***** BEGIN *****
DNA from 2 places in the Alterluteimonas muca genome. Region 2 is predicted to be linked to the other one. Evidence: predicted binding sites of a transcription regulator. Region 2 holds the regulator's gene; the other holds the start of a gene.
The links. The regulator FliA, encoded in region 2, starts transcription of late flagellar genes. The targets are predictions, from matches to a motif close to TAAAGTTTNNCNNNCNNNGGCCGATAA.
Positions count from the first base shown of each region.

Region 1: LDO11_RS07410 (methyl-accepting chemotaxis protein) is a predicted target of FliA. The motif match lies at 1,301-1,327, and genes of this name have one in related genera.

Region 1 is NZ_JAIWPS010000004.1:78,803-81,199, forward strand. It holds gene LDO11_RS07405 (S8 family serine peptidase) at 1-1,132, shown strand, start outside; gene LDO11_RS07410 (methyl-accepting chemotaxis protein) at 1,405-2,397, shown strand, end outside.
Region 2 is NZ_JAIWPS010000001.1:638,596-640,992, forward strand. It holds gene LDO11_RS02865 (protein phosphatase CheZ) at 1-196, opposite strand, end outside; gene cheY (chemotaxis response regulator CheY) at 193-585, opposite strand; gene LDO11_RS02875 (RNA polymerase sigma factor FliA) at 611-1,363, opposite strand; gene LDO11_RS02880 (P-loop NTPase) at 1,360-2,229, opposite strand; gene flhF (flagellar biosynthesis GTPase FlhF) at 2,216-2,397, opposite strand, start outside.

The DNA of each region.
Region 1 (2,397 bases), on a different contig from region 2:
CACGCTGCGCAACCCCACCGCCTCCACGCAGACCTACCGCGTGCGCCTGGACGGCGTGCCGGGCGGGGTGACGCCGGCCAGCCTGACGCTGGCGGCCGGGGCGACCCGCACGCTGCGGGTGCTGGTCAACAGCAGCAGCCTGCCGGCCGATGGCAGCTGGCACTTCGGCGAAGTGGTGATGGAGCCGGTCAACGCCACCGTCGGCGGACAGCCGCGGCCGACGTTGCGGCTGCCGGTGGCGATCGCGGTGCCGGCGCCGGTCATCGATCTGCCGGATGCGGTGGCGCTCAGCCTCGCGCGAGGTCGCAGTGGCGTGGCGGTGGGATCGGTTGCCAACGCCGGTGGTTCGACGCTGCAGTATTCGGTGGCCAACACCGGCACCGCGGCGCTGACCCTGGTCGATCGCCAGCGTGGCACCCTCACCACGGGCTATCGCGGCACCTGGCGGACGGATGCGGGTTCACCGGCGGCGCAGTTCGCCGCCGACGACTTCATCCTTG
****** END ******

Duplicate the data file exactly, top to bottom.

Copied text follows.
DNA from 2 places in the Alterluteimonas muca genome. Region 2 is predicted to be linked to the other one. Evidence: predicted binding sites of a transcription regulator. Region 2 holds the regulator's gene; the other holds the start of a gene.
The links. The regulator FliA, encoded in region 2, starts transcription of late flagellar genes. The targets are predictions, from matches to a motif close to TAAAGTTTNNCNNNCNNNGGCCGATAA.
Positions count from the first base shown of each region.

Region 1: LDO11_RS07410 (methyl-accepting chemotaxis protein) is a predicted target of FliA. The motif match lies at 1,301-1,327, and genes of this name have one in related genera.

Region 1 is NZ_JAIWPS010000004.1:78,803-81,199, forward strand. It holds gene LDO11_RS07405 (S8 family serine peptidase) at 1-1,132, shown strand, start outside; gene LDO11_RS07410 (methyl-accepting chemotaxis protein) at 1,405-2,397, shown strand, end outside.
Region 2 is NZ_JAIWPS010000001.1:638,596-640,992, forward strand. It holds gene LDO11_RS02865 (protein phosphatase CheZ) at 1-196, opposite strand, end outside; gene cheY (chemotaxis response regulator CheY) at 193-585, opposite strand; gene LDO11_RS02875 (RNA polymerase sigma factor FliA) at 611-1,363, opposite strand; gene LDO11_RS02880 (P-loop NTPase) at 1,360-2,229, opposite strand; gene flhF (flagellar biosynthesis GTPase FlhF) at 2,216-2,397, opposite strand, start outside.

The DNA of each region.
Region 1 (2,397 bases), on a different contig from region 2:
CACGCTGCGCAACCCCACCGCCTCCACGCAGACCTACCGCGTGCGCCTGGACGGCGTGCCGGGCGGGGTGACGCCGGCCAGCCTGACGCTGGCGGCCGGGGCGACCCGCACGCTGCGGGTGCTGGTCAACAGCAGCAGCCTGCCGGCCGATGGCAGCTGGCACTTCGGCGAAGTGGTGATGGAGCCGGTCAACGCCACCGTCGGCGGACAGCCGCGGCCGACGTTGCGGCTGCCGGTGGCGATCGCGGTGCCGGCGCCGGTCATCGATCTGCCGGATGCGGTGGCGCTCAGCCTCGCGCGAGGTCGCAGTGGCGTGGCGGTGGGATCGGTTGCCAACGCCGGTGGTTCGACGCTGCAGTATTCGGTGGCCAACACCGGCACCGCGGCGCTGACCCTGGTCGATCGCCAGCGTGGCACCCTCACCACGGGCTATCGCGGCACCTGGCGGACGGATGCGGGTTCACCGGCGGCGCAGTTCGCCGCCGACGACTTCATCCTTG